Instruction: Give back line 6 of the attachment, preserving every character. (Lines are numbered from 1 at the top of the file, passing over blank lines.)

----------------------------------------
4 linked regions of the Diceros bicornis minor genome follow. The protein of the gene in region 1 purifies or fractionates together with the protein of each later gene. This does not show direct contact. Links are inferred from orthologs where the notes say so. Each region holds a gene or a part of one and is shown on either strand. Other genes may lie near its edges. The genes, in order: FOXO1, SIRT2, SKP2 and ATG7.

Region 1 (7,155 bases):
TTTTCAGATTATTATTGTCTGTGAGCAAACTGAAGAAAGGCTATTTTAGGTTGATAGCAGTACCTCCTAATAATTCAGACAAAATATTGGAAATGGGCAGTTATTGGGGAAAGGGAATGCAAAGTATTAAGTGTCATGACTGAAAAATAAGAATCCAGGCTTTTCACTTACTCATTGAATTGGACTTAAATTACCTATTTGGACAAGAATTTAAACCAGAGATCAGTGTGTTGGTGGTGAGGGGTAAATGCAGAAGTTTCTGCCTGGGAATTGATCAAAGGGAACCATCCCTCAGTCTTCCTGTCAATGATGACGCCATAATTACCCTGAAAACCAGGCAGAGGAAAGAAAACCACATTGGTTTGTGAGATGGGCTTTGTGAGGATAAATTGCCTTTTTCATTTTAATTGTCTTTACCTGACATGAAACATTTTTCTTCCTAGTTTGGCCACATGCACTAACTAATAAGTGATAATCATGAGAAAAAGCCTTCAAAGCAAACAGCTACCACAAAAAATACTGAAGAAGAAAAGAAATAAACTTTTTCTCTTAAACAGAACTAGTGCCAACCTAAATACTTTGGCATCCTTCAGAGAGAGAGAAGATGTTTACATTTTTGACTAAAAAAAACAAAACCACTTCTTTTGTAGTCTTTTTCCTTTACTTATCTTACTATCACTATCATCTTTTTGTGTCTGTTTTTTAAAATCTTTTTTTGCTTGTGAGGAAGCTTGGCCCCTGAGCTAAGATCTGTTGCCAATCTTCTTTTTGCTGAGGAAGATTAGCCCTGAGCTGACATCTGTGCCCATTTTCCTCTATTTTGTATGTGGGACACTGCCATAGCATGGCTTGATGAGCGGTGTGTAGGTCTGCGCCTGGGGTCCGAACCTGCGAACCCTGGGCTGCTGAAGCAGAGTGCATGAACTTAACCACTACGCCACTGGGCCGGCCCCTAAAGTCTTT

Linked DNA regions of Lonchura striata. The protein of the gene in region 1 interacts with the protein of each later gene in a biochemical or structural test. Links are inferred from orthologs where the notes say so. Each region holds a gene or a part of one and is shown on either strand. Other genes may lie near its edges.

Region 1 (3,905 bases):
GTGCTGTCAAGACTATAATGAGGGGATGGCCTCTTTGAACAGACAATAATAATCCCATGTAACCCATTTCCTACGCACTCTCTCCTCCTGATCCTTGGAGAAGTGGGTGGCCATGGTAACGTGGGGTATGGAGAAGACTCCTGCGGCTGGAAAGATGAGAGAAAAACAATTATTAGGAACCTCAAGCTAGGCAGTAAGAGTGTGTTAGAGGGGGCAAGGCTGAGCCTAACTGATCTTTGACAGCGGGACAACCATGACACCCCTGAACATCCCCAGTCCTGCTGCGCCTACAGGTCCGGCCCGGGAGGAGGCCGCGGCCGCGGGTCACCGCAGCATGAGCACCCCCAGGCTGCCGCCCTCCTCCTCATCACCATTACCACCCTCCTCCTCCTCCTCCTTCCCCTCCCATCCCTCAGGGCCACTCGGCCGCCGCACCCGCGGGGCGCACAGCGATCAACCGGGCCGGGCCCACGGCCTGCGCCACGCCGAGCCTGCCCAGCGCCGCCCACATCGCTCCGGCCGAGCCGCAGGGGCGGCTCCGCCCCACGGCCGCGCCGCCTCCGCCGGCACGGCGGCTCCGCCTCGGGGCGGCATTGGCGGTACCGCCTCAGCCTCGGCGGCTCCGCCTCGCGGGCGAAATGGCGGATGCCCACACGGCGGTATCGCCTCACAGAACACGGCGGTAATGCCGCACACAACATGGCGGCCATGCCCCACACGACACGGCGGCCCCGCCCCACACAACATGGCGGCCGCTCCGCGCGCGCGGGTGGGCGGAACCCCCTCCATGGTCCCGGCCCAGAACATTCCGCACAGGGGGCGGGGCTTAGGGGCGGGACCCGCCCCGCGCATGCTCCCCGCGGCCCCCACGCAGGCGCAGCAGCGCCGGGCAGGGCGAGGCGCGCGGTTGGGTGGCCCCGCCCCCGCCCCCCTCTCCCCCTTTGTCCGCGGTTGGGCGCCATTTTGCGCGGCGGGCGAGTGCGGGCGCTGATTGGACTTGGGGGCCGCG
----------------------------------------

GTGCTGTCAAGACTATAATGAGGGGATGGCCTCTTTGAACAGACAATAATAATCCCATGTAACCCATTTCCTACGCACTCTCTCCTCCTGATCCTTGGAGAAGTGGGTGGCCATGGTAACGTGGGGTATGGAGAAGACTCCTGCGGCTGGAAAGATGAGAGAAAAACAATTATTAGGAACCTCAAGCTAGGCAGTAAGAGTGTGTTAGAGGGGGCAAGGCTGAGCCTAACTGATCTTTGACAGCGGGACAACCATGACACCCCTGAACATCCCCAGTCCTGCTGCGCCTACAGGTCCGGCCCGGGAGGAGGCCGCGGCCGCGGGTCACCGCAGCATGAGCACCCCCAGGCTGCCGCCCTCCTCCTCATCACCATTACCACCCTCCTCCTCCTCCTCCTTCCCCTCCCATCCCTCAGGGCCACTCGGCCGCCGCACCCGCGGGGCGCACAGCGATCAACCGGGCCGGGCCCACGGCCTGCGCCACGCCGAGCCTGCCCAGCGCCGCCCACATCGCTCCGGCCGAGCCGCAGGGGCGGCTCCGCCCCACGGCCGCGCCGCCTCCGCCGGCACGGCGGCTCCGCCTCGGGGCGGCATTGGCGGTACCGCCTCAGCCTCGGCGGCTCCGCCTCGCGGGCGAAATGGCGGATGCCCACACGGCGGTATCGCCTCACAGAACACGGCGGTAATGCCGCACACAACATGGCGGCCATGCCCCACACGACACGGCGGCCCCGCCCCACACAACATGGCGGCCGCTCCGCGCGCGCGGGTGGGCGGAACCCCCTCCATGGTCCCGGCCCAGAACATTCCGCACAGGGGGCGGGGCTTAGGGGCGGGACCCGCCCCGCGCATGCTCCCCGCGGCCCCCACGCAGGCGCAGCAGCGCCGGGCAGGGCGAGGCGCGCGGTTGGGTGGCCCCGCCCCCGCCCCCCTCTCCCCCTTTGTCCGCGGTTGGGCGCCATTTTGCGCGGCGGGCGAGTGCGGGCGCTGATTGGACTTGGGGGCCGCG